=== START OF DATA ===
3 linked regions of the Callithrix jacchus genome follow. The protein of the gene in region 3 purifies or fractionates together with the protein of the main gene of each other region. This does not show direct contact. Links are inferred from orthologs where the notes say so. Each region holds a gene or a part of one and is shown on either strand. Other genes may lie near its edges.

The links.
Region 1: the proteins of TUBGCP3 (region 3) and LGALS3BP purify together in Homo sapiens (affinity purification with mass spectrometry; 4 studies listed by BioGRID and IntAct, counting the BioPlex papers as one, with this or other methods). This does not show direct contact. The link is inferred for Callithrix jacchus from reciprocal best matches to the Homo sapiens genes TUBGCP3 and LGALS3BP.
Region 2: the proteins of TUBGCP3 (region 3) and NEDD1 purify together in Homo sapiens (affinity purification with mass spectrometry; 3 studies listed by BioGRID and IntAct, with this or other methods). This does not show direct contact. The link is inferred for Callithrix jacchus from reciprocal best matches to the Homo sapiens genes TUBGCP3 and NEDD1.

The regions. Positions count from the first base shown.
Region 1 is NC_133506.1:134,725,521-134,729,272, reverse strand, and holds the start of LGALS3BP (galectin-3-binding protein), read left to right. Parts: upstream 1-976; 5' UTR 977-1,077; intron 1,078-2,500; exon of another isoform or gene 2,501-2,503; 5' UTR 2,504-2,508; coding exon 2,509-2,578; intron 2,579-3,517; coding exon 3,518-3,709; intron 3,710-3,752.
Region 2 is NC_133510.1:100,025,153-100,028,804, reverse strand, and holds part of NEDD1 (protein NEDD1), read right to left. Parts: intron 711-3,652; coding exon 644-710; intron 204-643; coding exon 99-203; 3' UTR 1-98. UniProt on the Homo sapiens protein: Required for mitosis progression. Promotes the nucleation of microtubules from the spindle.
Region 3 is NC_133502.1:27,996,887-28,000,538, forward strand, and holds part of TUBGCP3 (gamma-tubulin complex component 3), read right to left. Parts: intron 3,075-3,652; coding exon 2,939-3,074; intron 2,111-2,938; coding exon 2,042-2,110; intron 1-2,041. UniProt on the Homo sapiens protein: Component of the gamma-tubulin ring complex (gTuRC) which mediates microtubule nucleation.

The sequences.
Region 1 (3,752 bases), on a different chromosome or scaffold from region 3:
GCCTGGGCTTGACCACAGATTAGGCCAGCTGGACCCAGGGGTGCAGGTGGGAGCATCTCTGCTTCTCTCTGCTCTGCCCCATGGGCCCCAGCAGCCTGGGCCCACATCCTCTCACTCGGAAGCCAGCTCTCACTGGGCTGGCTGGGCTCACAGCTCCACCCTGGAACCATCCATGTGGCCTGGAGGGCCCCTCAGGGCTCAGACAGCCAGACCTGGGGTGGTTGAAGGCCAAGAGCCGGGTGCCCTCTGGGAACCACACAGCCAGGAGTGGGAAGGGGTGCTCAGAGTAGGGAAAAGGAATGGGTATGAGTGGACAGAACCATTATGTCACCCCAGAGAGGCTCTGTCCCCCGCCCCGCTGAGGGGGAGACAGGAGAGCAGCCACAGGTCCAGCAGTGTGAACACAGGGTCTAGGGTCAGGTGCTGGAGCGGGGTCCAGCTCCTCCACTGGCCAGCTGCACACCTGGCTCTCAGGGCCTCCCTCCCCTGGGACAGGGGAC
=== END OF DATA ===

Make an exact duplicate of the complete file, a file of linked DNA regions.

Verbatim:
3 linked regions of the Callithrix jacchus genome follow. The protein of the gene in region 3 purifies or fractionates together with the protein of the main gene of each other region. This does not show direct contact. Links are inferred from orthologs where the notes say so. Each region holds a gene or a part of one and is shown on either strand. Other genes may lie near its edges.

The links.
Region 1: the proteins of TUBGCP3 (region 3) and LGALS3BP purify together in Homo sapiens (affinity purification with mass spectrometry; 4 studies listed by BioGRID and IntAct, counting the BioPlex papers as one, with this or other methods). This does not show direct contact. The link is inferred for Callithrix jacchus from reciprocal best matches to the Homo sapiens genes TUBGCP3 and LGALS3BP.
Region 2: the proteins of TUBGCP3 (region 3) and NEDD1 purify together in Homo sapiens (affinity purification with mass spectrometry; 3 studies listed by BioGRID and IntAct, with this or other methods). This does not show direct contact. The link is inferred for Callithrix jacchus from reciprocal best matches to the Homo sapiens genes TUBGCP3 and NEDD1.

The regions. Positions count from the first base shown.
Region 1 is NC_133506.1:134,725,521-134,729,272, reverse strand, and holds the start of LGALS3BP (galectin-3-binding protein), read left to right. Parts: upstream 1-976; 5' UTR 977-1,077; intron 1,078-2,500; exon of another isoform or gene 2,501-2,503; 5' UTR 2,504-2,508; coding exon 2,509-2,578; intron 2,579-3,517; coding exon 3,518-3,709; intron 3,710-3,752.
Region 2 is NC_133510.1:100,025,153-100,028,804, reverse strand, and holds part of NEDD1 (protein NEDD1), read right to left. Parts: intron 711-3,652; coding exon 644-710; intron 204-643; coding exon 99-203; 3' UTR 1-98. UniProt on the Homo sapiens protein: Required for mitosis progression. Promotes the nucleation of microtubules from the spindle.
Region 3 is NC_133502.1:27,996,887-28,000,538, forward strand, and holds part of TUBGCP3 (gamma-tubulin complex component 3), read right to left. Parts: intron 3,075-3,652; coding exon 2,939-3,074; intron 2,111-2,938; coding exon 2,042-2,110; intron 1-2,041. UniProt on the Homo sapiens protein: Component of the gamma-tubulin ring complex (gTuRC) which mediates microtubule nucleation.

The sequences.
Region 1 (3,752 bases), on a different chromosome or scaffold from region 3:
GCCTGGGCTTGACCACAGATTAGGCCAGCTGGACCCAGGGGTGCAGGTGGGAGCATCTCTGCTTCTCTCTGCTCTGCCCCATGGGCCCCAGCAGCCTGGGCCCACATCCTCTCACTCGGAAGCCAGCTCTCACTGGGCTGGCTGGGCTCACAGCTCCACCCTGGAACCATCCATGTGGCCTGGAGGGCCCCTCAGGGCTCAGACAGCCAGACCTGGGGTGGTTGAAGGCCAAGAGCCGGGTGCCCTCTGGGAACCACACAGCCAGGAGTGGGAAGGGGTGCTCAGAGTAGGGAAAAGGAATGGGTATGAGTGGACAGAACCATTATGTCACCCCAGAGAGGCTCTGTCCCCCGCCCCGCTGAGGGGGAGACAGGAGAGCAGCCACAGGTCCAGCAGTGTGAACACAGGGTCTAGGGTCAGGTGCTGGAGCGGGGTCCAGCTCCTCCACTGGCCAGCTGCACACCTGGCTCTCAGGGCCTCCCTCCCCTGGGACAGGGGAC